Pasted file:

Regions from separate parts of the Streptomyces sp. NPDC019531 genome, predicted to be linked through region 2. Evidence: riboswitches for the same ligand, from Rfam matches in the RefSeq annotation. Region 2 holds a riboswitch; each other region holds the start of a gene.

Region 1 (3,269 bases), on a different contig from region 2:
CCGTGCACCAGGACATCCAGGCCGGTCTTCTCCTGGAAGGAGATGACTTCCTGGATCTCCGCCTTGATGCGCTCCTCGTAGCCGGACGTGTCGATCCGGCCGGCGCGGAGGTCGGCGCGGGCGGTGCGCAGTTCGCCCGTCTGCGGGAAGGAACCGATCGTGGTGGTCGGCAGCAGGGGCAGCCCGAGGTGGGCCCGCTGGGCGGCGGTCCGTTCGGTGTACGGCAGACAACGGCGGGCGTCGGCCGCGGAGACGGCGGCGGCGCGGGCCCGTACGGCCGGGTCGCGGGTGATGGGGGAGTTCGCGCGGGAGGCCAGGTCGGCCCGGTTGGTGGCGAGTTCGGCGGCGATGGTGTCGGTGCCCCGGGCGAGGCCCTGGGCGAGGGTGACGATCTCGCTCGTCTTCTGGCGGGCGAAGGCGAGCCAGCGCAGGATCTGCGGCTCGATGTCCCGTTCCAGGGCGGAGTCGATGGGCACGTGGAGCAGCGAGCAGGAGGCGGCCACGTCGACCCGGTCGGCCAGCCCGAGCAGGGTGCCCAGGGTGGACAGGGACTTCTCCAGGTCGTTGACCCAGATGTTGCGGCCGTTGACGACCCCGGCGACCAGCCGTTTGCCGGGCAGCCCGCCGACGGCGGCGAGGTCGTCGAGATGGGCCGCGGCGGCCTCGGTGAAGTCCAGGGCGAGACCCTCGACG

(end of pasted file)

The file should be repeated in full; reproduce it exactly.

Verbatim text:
Regions from separate parts of the Streptomyces sp. NPDC019531 genome, predicted to be linked through region 2. Evidence: riboswitches for the same ligand, from Rfam matches in the RefSeq annotation. Region 2 holds a riboswitch; each other region holds the start of a gene.

Region 1 (3,269 bases), on a different contig from region 2:
CCGTGCACCAGGACATCCAGGCCGGTCTTCTCCTGGAAGGAGATGACTTCCTGGATCTCCGCCTTGATGCGCTCCTCGTAGCCGGACGTGTCGATCCGGCCGGCGCGGAGGTCGGCGCGGGCGGTGCGCAGTTCGCCCGTCTGCGGGAAGGAACCGATCGTGGTGGTCGGCAGCAGGGGCAGCCCGAGGTGGGCCCGCTGGGCGGCGGTCCGTTCGGTGTACGGCAGACAACGGCGGGCGTCGGCCGCGGAGACGGCGGCGGCGCGGGCCCGTACGGCCGGGTCGCGGGTGATGGGGGAGTTCGCGCGGGAGGCCAGGTCGGCCCGGTTGGTGGCGAGTTCGGCGGCGATGGTGTCGGTGCCCCGGGCGAGGCCCTGGGCGAGGGTGACGATCTCGCTCGTCTTCTGGCGGGCGAAGGCGAGCCAGCGCAGGATCTGCGGCTCGATGTCCCGTTCCAGGGCGGAGTCGATGGGCACGTGGAGCAGCGAGCAGGAGGCGGCCACGTCGACCCGGTCGGCCAGCCCGAGCAGGGTGCCCAGGGTGGACAGGGACTTCTCCAGGTCGTTGACCCAGATGTTGCGGCCGTTGACGACCCCGGCGACCAGCCGTTTGCCGGGCAGCCCGCCGACGGCGGCGAGGTCGTCGAGATGGGCCGCGGCGGCCTCGGTGAAGTCCAGGGCGAGACCCTCGACG